Is your subcontractor actually an employee?
In recent months, I have been asked by a number of HR clients to draft contractual agreements between themselves and their subcontractors. In light of current high profile legal cases (such as the Uber case) still debating this area of law, such requests have required a serious conversation about the fine line that can sometimes exist between subcontractor and employee status first, to ensure legal interests are protected.
This is a subject area very much in the current political spotlight. The recent Taylor Review on Modern Working Practices, brought about by cases such as Uber and Plimco Plumbers, whilst commending the emergence of new flexible working relationship models, calls for primary legislation to define the boundary between self-employment and worker status. The current legal guidelines are confusing and a lack of alignment between the categories used in tax regulation and employment regulation serve to blur the definitions further. If and when employers are held to account, the consequences can be hugely damaging if they called it wrong.
So how can a business owner deduce if their sub-contractor, as far as the Employment Tribunal service and the HMRC are concerned, is in fact an employee?
Some key issues to consider…
How do you and your sub-contractor work together?
Do they work set hours? Do you provide the tools and equipment they require to do the job? Do you control their activities? This would be strongly argued as an employer/employee relationship. Or have you ‘contracted out’ a specific piece of work to a third party for a set fee and with autonomy to complete the task as they see fit? This could genuinely reflect a subcontractor relationship; even with the existence of inherent deadlines, quality control and other contractual obligations, providing the third party is essentially working independently.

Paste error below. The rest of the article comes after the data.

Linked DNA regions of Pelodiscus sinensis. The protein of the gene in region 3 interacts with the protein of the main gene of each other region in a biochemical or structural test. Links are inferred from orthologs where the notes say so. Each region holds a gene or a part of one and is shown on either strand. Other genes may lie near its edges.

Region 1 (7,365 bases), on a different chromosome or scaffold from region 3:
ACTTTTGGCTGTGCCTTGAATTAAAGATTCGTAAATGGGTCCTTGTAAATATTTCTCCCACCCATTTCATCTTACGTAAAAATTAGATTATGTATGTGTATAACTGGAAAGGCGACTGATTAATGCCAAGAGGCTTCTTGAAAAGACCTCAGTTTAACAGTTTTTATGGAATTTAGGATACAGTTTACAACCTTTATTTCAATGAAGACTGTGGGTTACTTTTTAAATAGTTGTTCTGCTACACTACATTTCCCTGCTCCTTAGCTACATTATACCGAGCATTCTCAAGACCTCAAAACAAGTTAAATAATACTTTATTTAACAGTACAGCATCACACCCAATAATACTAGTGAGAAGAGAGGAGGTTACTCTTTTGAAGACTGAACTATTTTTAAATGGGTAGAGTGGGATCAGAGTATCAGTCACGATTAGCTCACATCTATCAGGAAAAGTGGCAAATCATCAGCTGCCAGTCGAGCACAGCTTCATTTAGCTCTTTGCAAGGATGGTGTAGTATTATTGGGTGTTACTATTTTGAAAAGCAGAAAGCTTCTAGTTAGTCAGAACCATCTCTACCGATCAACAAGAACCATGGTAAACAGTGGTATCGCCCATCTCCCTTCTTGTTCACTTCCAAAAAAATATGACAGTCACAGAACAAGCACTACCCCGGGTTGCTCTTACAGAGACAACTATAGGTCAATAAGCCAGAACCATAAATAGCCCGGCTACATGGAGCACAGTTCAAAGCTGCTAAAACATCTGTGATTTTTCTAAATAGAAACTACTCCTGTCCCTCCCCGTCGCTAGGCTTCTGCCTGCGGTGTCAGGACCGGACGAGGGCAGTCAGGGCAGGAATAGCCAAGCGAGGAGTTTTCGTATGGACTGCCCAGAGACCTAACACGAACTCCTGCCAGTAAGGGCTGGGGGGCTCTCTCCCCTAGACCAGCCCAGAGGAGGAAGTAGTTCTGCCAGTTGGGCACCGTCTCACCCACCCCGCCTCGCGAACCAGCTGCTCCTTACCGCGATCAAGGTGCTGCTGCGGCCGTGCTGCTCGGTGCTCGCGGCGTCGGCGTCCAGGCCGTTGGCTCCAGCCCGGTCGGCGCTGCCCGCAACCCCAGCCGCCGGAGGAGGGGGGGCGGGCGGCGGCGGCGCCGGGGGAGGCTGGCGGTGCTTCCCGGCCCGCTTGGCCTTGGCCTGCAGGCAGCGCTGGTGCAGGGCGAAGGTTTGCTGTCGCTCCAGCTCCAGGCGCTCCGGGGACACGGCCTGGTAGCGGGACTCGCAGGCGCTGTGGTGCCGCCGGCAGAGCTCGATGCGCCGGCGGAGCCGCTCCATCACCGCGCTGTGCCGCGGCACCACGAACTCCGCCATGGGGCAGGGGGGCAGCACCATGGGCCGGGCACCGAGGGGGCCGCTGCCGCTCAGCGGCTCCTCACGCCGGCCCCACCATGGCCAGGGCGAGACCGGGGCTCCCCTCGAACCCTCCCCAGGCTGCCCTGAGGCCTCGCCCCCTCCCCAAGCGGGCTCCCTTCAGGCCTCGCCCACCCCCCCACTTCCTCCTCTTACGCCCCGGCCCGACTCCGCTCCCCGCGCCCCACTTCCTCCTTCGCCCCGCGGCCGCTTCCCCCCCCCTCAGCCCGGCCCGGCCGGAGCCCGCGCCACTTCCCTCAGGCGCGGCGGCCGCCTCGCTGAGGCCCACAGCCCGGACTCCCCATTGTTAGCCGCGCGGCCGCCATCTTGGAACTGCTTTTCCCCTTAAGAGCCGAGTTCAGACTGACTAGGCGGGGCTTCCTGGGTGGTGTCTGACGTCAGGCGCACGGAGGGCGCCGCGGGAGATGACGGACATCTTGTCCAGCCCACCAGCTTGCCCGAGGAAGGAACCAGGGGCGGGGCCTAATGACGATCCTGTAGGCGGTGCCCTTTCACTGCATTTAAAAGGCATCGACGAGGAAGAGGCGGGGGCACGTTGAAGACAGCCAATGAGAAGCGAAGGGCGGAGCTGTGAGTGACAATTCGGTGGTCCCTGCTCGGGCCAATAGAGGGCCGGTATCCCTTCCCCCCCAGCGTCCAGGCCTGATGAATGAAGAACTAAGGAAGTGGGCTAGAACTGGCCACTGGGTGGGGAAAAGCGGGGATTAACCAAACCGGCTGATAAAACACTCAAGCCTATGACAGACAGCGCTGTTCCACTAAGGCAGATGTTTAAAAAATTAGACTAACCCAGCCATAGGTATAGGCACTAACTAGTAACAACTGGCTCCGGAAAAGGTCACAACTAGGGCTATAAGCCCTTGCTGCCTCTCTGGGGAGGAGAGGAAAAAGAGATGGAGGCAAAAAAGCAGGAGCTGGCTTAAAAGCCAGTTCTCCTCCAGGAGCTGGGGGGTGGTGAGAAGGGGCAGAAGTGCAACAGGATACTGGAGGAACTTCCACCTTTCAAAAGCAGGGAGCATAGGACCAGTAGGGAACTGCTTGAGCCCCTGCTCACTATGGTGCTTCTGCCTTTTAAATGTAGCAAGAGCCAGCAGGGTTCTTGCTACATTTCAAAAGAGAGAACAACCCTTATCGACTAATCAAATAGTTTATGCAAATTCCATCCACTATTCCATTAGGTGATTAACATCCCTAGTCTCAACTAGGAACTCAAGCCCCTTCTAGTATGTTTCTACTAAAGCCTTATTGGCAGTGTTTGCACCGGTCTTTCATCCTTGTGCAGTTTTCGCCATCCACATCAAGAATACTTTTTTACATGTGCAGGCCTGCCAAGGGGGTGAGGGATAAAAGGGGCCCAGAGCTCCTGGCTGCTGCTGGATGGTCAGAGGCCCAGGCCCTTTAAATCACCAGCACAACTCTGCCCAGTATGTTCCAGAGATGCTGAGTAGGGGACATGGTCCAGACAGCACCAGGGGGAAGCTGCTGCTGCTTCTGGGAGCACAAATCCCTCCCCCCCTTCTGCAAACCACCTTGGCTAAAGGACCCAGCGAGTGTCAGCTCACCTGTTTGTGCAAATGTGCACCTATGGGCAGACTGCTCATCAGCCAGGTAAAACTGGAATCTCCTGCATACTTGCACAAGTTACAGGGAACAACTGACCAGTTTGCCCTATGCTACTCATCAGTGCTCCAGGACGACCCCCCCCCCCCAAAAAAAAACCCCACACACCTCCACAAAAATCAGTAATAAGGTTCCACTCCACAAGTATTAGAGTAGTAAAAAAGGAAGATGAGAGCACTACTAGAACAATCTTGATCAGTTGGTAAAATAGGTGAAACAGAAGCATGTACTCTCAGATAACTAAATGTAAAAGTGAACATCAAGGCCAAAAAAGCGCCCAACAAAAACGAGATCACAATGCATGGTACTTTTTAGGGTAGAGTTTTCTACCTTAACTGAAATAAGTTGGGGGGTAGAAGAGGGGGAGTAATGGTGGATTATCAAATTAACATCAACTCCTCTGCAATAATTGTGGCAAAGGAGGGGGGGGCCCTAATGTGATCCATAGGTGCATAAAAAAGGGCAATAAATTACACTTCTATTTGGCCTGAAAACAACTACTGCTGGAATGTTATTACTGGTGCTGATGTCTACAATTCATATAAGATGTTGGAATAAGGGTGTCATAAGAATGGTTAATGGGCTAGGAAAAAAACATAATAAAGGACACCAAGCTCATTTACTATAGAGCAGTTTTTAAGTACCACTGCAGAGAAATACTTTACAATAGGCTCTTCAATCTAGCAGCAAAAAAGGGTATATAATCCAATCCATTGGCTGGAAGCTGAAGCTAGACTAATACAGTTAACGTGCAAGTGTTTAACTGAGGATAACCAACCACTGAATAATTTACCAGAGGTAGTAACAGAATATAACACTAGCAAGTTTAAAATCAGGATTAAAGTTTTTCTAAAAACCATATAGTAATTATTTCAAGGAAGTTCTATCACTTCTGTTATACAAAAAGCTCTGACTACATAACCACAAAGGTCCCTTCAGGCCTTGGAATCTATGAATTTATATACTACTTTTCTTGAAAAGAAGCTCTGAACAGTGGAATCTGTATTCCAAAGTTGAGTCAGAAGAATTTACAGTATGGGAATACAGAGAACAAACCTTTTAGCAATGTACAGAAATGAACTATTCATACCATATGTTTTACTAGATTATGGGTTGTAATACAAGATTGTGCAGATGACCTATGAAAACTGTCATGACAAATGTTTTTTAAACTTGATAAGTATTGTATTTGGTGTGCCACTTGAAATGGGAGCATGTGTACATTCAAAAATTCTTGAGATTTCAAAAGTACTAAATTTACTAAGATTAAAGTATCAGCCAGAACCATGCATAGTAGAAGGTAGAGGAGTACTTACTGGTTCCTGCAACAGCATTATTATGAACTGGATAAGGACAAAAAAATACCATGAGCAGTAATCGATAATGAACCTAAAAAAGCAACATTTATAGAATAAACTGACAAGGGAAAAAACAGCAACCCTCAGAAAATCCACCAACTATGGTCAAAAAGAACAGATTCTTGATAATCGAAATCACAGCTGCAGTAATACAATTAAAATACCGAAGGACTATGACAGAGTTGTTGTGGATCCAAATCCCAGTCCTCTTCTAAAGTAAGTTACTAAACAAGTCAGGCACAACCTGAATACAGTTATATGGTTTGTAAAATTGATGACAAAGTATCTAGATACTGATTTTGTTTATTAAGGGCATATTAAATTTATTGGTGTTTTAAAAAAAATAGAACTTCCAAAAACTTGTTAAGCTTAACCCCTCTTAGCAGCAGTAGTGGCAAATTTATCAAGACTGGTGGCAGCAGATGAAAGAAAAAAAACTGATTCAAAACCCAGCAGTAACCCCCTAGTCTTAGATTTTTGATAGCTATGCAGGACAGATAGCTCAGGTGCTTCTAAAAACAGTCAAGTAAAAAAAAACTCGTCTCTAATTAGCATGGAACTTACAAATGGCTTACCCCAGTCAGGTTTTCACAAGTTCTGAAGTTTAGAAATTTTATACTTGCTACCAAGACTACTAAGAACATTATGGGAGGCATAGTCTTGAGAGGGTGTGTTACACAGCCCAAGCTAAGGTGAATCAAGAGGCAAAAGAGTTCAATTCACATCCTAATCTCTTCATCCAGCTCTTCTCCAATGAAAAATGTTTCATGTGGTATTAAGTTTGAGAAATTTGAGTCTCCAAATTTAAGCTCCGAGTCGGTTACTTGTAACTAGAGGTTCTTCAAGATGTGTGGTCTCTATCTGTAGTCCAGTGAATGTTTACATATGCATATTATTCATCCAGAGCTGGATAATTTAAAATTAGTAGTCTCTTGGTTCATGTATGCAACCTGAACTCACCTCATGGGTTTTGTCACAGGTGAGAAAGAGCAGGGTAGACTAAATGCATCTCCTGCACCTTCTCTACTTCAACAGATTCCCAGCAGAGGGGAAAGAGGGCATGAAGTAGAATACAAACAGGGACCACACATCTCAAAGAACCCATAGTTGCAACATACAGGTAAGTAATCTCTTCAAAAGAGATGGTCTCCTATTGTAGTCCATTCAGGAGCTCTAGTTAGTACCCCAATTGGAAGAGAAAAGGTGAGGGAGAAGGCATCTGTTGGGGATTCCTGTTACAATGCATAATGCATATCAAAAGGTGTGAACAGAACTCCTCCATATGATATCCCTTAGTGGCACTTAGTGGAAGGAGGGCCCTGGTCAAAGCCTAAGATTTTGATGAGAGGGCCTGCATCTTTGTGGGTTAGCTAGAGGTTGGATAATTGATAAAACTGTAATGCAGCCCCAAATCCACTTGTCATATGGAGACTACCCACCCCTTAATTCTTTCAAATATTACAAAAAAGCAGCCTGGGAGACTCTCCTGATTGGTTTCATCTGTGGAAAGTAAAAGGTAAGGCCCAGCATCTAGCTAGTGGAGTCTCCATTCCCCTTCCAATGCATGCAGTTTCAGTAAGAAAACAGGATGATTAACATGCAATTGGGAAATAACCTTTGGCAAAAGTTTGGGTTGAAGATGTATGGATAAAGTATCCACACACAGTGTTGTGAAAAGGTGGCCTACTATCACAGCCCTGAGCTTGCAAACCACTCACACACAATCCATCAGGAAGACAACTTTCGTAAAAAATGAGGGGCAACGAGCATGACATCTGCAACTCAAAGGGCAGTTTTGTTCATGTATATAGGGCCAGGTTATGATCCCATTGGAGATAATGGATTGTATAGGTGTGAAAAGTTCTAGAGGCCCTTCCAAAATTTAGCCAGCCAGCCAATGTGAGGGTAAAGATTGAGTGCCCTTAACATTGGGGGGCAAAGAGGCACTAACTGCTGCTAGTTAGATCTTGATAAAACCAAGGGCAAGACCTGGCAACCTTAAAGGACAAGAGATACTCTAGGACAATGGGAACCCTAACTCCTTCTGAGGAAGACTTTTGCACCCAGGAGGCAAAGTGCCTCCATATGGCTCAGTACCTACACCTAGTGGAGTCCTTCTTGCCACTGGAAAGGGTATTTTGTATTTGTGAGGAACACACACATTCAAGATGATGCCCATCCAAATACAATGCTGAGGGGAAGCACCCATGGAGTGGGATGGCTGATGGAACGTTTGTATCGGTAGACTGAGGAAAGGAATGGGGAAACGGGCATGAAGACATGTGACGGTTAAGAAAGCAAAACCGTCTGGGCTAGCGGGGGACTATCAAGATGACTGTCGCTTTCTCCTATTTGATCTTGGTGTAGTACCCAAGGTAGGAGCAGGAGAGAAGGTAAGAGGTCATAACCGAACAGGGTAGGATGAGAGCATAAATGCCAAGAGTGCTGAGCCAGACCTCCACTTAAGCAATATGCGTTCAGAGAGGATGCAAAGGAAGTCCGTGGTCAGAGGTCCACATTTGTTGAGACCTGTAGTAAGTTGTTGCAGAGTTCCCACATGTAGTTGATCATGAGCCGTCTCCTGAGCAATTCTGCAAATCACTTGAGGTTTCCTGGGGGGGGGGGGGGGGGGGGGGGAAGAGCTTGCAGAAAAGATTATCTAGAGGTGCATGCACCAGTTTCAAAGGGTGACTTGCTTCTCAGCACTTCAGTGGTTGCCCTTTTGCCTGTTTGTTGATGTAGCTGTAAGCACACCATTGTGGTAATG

Does the subcontractor agreement wording resemble a contract of employment?
There are a number of important words and phrases to categorically avoid using when drafting an agreement, due to their association with an employee status. Terminology such as ‘salary’, ‘holiday’, ‘disciplinary’ or ‘gross misconduct’ are inherently dangerous. A true subcontractor can hire others (a suitable substitute) to do the work, can decline work and can work with other clients (providing no conflict of interest). Equally, The contractor is under no obligation to provide or guarantee work and can change contract terms unilaterally. The terms of the agreement should provide for this, and the reality of the situation should reflect it.
Does the subcontractor have other clients or work for other companies?
The HMRC are more likely to consider the authenticity of a subcontractor working relationship if they provide their services to multiple clients at any one time
Are they responsible for their own actions?
Employers are ultimately accountable for the actions of their employees, which are covered by company Insurance policies for public liability, professional indemnity etc. Although a company can still be held responsible for any substandard work produced by a subcontractor, the subcontractor will still have their own insurance protection in place and will carry all the financial risk. Also, there is a general statutory assumption that an employer owns any intellectual property created by an employee during the course of his or her employment. However, with a subcontractor, clarification of ownership of any IP produced by the sub-contractor should be expressly detailed in the contractual agreement, as would the management of any confidential information.
So these are my thoughts on the factors to consider if you’re to avoid the risk of your sub-contractors being deemed employees. These considerations are in no way clear cut or mutually exclusive, and from an employment law perspective, the courts continue to attempt to define the legal status of vague contractual agreements. Whilst HR professionals wait with baited breath for the next case law development, employers and contractors will need to continue wading through the current murky water that governs this area.
Peas In a Pod Consulting provides HR advice and workforce development training to small business’ in Hampshire. If you have any concerns about the status of any of your employment relationships in your workplace, please do get in touch.